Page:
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Last updated: March 7, 2021

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Astrocytomas are neuroepithelial tumors (gliomas) that arise from the supportive tissue of the brain. These tumors are classified by the WHO into four separate grades depending on the extent of abnormality. Astrocytomas initially present with general symptoms including headaches and/or epileptic seizures, which are rapidly replaced by focal symptoms such as progressive paralysis or aphasia. Low-grade astrocytomas are usually localized, slow-growing, and occur predominantly in younger populations (children and adults aged between 20 and 40). Grade IV astrocytomas, on the other hand, are rapidly growing glioblastomas, which are the most common malignant primary brain tumors in adults aged 60–70. Diagnosis is established based on the patient's clinical history and MRI findings. The treatment for astrocytomas is surgical resection, which may need to be combined with radiotherapy and/or chemotherapy in higher-grade tumors. The prognosis is usually poor for higher-grade tumors regardless of whether they receive treatment, with a life expectancy of several months (maximum of 2 years). However, low-grade astrocytomas can often be completely cured with effective surgical resection.

Overview of astrocytomas
WHO grade I II III IV Variable
Type Pilocytic astrocytoma [1][2][3][4] Optic glioma [5] Diffuse astrocytoma Anaplastic astrocytoma [6][7] Glioblastoma [8][9][10] Brainstem glioma
  • Children and young adults (< 20 years)
  • Most frequently children (< 10 years)
  • 20–40 years of age
  • 30–50 years of age
  • 60–70 years of age
  • Most common malignant primary nervous system cancer
  • Associated with EGFR mutations (e.g., amplification)
  • 3–10 years of age
  • Comprise 15% of all childhood brain tumors
  • Cerebral hemisphere
  • Sporadic episodes of vision impairment
  • Bulging of eyeball
  • Impaired eye movements
  • Surgical resection
  • No treatment in asymptomatic patients with no signs of tumor growth
  • Surgical resection
  • Radiotherapy
    • Unresectable tumors
    • Adjuvant
  • Complete surgical resection often not possible ; resection until definable margins can be attempted
  • Percutaneous radiotherapy for very diffuse, unresectable tumors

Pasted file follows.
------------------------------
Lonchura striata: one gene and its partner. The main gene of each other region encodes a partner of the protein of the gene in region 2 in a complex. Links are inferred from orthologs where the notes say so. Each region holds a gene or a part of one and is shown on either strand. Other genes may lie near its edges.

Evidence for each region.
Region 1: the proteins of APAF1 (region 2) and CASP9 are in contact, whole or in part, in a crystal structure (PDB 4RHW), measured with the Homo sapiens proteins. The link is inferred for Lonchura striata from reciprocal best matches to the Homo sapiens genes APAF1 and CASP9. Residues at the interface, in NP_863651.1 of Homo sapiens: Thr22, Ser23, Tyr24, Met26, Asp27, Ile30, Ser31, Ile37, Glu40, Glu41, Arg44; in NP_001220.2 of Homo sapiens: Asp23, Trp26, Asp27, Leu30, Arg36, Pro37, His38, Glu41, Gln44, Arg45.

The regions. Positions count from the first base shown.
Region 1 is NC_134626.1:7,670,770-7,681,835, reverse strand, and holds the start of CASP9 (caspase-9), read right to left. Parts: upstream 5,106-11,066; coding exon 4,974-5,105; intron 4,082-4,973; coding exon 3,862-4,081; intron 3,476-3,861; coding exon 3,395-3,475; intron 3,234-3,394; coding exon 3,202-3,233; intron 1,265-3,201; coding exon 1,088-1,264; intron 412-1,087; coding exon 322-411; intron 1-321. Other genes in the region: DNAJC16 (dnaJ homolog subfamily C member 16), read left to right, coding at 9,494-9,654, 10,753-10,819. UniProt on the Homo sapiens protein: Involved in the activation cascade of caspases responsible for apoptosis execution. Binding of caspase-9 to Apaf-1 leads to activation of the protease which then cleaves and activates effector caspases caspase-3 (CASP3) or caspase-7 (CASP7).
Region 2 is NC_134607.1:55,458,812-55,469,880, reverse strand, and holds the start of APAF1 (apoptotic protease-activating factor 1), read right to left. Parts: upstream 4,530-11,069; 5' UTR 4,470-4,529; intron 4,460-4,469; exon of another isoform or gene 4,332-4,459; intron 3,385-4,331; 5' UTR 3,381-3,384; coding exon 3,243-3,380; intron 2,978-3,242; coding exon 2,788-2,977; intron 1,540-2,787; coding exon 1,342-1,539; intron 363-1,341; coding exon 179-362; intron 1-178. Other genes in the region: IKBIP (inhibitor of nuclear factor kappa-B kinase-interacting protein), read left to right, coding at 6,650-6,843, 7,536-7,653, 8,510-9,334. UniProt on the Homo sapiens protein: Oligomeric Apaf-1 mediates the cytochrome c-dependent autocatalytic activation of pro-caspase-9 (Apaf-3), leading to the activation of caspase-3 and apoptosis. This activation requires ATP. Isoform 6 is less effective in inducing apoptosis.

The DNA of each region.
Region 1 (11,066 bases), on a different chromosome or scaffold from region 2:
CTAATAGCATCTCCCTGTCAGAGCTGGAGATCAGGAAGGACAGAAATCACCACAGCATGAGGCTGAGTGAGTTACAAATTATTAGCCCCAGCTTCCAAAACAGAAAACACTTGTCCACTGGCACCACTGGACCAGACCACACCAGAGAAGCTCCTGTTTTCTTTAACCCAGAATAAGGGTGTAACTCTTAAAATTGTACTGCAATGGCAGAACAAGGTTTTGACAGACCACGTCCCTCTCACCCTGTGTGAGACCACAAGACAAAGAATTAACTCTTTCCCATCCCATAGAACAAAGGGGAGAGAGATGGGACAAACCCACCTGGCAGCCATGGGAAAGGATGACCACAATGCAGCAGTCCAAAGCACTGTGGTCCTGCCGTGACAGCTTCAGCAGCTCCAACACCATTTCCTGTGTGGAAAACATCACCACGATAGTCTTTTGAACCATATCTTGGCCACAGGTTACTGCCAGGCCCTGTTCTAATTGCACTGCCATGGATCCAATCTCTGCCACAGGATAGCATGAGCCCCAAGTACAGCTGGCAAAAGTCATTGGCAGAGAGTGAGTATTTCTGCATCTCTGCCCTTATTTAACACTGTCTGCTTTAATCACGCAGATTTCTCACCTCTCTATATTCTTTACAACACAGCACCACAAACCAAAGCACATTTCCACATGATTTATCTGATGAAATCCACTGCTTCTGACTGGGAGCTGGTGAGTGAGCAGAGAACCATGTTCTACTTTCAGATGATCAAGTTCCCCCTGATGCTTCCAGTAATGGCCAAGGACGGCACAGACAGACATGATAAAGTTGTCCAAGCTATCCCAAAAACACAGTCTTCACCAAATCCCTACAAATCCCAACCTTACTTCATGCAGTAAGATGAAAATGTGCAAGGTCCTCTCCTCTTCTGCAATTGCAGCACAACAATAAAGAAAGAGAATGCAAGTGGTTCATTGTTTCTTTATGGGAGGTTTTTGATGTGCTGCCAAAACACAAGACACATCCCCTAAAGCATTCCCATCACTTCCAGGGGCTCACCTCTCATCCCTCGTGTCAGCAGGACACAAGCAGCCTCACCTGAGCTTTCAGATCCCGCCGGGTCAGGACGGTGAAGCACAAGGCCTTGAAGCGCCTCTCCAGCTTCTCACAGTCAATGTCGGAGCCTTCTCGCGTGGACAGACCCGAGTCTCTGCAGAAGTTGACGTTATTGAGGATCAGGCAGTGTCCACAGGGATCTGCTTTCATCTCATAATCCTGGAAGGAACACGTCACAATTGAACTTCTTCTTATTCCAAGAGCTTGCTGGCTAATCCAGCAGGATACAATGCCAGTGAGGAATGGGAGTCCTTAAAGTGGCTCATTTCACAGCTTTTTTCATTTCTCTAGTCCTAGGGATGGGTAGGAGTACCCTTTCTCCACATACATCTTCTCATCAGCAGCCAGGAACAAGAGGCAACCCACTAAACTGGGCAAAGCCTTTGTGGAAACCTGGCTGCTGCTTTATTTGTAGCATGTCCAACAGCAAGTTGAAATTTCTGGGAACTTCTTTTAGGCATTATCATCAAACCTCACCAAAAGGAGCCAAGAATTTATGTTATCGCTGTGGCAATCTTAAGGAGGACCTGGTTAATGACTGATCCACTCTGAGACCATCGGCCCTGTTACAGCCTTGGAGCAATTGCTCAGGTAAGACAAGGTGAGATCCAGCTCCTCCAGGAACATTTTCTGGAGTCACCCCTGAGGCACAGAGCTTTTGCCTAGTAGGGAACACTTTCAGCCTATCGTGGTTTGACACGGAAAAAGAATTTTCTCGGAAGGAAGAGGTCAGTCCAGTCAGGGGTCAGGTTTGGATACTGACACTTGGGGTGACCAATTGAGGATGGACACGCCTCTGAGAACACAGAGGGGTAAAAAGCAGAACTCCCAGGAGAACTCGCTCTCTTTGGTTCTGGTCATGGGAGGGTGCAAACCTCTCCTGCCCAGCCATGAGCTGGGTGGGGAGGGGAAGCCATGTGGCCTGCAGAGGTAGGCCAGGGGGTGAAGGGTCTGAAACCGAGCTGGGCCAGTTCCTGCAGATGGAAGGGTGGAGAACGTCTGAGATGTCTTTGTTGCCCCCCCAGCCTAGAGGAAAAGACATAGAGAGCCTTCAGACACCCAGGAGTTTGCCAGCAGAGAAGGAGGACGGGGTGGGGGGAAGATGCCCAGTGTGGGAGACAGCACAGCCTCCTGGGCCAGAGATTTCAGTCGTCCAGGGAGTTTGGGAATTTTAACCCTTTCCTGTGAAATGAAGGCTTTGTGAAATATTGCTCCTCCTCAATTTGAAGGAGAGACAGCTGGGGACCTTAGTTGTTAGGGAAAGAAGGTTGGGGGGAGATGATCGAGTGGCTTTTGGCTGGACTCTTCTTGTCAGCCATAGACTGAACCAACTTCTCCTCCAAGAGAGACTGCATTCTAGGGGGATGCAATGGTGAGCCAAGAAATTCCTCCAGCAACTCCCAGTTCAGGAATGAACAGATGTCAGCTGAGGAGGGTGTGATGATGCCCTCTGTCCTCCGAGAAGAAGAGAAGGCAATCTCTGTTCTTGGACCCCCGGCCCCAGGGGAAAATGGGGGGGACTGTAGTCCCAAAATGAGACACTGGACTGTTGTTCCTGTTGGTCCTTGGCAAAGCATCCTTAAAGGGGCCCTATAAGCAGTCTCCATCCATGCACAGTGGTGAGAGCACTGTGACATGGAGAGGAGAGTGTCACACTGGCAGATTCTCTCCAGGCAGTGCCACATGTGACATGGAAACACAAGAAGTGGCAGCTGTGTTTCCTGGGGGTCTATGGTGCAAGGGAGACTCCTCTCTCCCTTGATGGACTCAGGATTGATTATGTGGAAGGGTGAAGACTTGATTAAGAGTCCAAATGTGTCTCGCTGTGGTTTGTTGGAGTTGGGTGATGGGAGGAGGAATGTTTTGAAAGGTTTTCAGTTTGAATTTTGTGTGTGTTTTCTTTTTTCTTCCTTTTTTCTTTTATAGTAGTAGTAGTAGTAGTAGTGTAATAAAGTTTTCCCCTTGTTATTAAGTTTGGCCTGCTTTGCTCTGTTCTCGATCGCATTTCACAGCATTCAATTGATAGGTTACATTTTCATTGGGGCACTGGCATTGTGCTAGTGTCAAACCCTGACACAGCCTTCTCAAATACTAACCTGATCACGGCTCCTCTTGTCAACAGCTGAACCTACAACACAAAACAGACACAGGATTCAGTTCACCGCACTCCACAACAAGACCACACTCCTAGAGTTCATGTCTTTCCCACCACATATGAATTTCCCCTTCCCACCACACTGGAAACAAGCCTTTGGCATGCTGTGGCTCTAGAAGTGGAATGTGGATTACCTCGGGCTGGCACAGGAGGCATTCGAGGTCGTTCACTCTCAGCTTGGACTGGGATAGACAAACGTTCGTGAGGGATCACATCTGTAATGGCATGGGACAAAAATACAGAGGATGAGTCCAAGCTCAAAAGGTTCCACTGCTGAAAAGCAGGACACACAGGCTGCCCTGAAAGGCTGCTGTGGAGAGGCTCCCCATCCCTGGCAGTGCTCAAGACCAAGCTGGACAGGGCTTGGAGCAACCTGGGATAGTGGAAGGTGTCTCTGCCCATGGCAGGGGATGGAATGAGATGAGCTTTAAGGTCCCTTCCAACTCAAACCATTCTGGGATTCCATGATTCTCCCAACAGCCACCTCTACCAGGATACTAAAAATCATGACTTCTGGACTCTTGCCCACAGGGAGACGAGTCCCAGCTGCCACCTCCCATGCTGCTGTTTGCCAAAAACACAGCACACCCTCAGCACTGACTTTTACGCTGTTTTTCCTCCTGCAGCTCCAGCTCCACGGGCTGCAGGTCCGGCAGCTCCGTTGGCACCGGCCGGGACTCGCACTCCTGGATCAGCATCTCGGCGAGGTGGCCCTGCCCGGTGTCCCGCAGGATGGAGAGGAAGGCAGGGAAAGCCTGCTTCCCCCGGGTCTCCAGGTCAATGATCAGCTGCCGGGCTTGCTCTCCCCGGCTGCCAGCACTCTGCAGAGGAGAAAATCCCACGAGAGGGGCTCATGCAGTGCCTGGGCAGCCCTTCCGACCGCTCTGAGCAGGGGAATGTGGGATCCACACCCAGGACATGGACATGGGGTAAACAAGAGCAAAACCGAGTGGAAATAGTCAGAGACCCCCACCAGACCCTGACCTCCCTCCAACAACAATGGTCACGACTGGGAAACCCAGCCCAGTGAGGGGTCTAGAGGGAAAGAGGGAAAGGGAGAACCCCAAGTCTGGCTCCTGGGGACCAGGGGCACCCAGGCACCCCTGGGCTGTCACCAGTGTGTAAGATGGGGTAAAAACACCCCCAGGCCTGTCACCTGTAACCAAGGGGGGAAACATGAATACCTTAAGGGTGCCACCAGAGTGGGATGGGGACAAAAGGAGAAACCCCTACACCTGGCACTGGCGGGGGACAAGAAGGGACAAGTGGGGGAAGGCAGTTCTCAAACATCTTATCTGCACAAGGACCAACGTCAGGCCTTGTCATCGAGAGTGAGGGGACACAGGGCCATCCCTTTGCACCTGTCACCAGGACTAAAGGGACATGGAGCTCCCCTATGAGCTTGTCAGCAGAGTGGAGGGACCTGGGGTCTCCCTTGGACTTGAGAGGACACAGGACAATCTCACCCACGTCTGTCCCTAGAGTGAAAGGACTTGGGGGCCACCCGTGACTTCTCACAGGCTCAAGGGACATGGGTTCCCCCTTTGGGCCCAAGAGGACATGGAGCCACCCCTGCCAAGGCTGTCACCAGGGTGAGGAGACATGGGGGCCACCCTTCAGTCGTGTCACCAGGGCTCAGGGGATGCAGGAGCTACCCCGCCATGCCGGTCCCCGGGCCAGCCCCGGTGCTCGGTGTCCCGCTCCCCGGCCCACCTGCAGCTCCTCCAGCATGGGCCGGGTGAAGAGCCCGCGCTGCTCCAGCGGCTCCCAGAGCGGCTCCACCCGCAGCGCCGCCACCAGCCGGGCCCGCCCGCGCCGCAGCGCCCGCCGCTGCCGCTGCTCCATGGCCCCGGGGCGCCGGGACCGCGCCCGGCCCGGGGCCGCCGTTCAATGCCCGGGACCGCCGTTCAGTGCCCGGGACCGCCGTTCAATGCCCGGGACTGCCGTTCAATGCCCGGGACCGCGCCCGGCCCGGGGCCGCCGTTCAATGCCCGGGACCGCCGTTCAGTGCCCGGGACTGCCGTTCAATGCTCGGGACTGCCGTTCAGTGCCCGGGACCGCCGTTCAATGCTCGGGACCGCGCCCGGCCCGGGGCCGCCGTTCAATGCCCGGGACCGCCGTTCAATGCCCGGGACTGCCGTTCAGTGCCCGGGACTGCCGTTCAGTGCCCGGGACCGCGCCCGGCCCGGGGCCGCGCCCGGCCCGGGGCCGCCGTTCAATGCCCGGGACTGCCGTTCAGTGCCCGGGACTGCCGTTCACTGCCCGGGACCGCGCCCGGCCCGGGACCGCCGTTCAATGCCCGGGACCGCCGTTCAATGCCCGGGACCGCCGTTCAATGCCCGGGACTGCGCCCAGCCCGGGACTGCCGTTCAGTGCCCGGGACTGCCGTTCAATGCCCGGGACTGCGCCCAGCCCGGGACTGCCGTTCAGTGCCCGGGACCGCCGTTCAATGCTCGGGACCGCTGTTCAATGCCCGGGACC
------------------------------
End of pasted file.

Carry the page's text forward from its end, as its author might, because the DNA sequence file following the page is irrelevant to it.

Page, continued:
• Surgical resection is often difficult
  • Good: completely curable with complete surgical resection
  • Median survival: > 10 years
  • Good
  • Many patients have significant long-term visual impairment.
  • 5-year survival rate: ∼ 23%
  • Unfavorable
  • Median survival of 15 months

Astrocytomas nearly always stain positive for glial fibrillary acidic protein (GFAP).

  1. Low grade infiltrative astrocytoma. Updated: January 1, 2017. Accessed: February 19, 2017.
  2. Astrocytoma. Updated: January 1, 2017. Accessed: February 19, 2017.
  3. Collins VP, Jones DTW, Giannini C. Pilocytic astrocytoma: pathology, molecular mechanisms and markers. Acta Neuropathol. 2015; 129 (6): p.775-788. doi: 10.1007/s00401-015-1410-7 . | Open in Read by QxMD
  4. Pilocytic Astrocytoma. Updated: January 1, 2018. Accessed: November 12, 2018.
  5. Optic Nerve Glioma. Updated: September 27, 2016. Accessed: February 19, 2017.
  6. Smoll NR, Hamilton B. Incidence and relative survival of anaplastic astrocytomas. Neuro Oncol. 2014; 16 (10): p.1400-1407. doi: 10.1093/neuonc/nou053 . | Open in Read by QxMD
  7. Anaplastic Astrocytoma. Updated: April 1, 2018. Accessed: June 28, 2018.
  8. Glioblastoma. Updated: January 1, 2017. Accessed: February 19, 2017.
  9. Nizamutdinov D, Stock EM, Dandashi JA, et al. Prognostication of survival outcomes in patients diagnosed with glioblastoma. World Neurosurg. 2018; 109 : p.e67-e74. doi: 10.1016/j.wneu.2017.09.104 . | Open in Read by QxMD
  10. Westphal M, Maire CL, Lamszus K. EGFR as a Target for Glioblastoma Treatment: An Unfulfilled Promise. CNS Drugs. 2017; 31 (9): p.723-735. doi: 10.1007/s40263-017-0456-6 . | Open in Read by QxMD
  11. Hu J, Western S, Kesari S. Brainstem glioma in adults. Front Oncol. 2016; 6 . doi: 10.3389/fonc.2016.00180 . | Open in Read by QxMD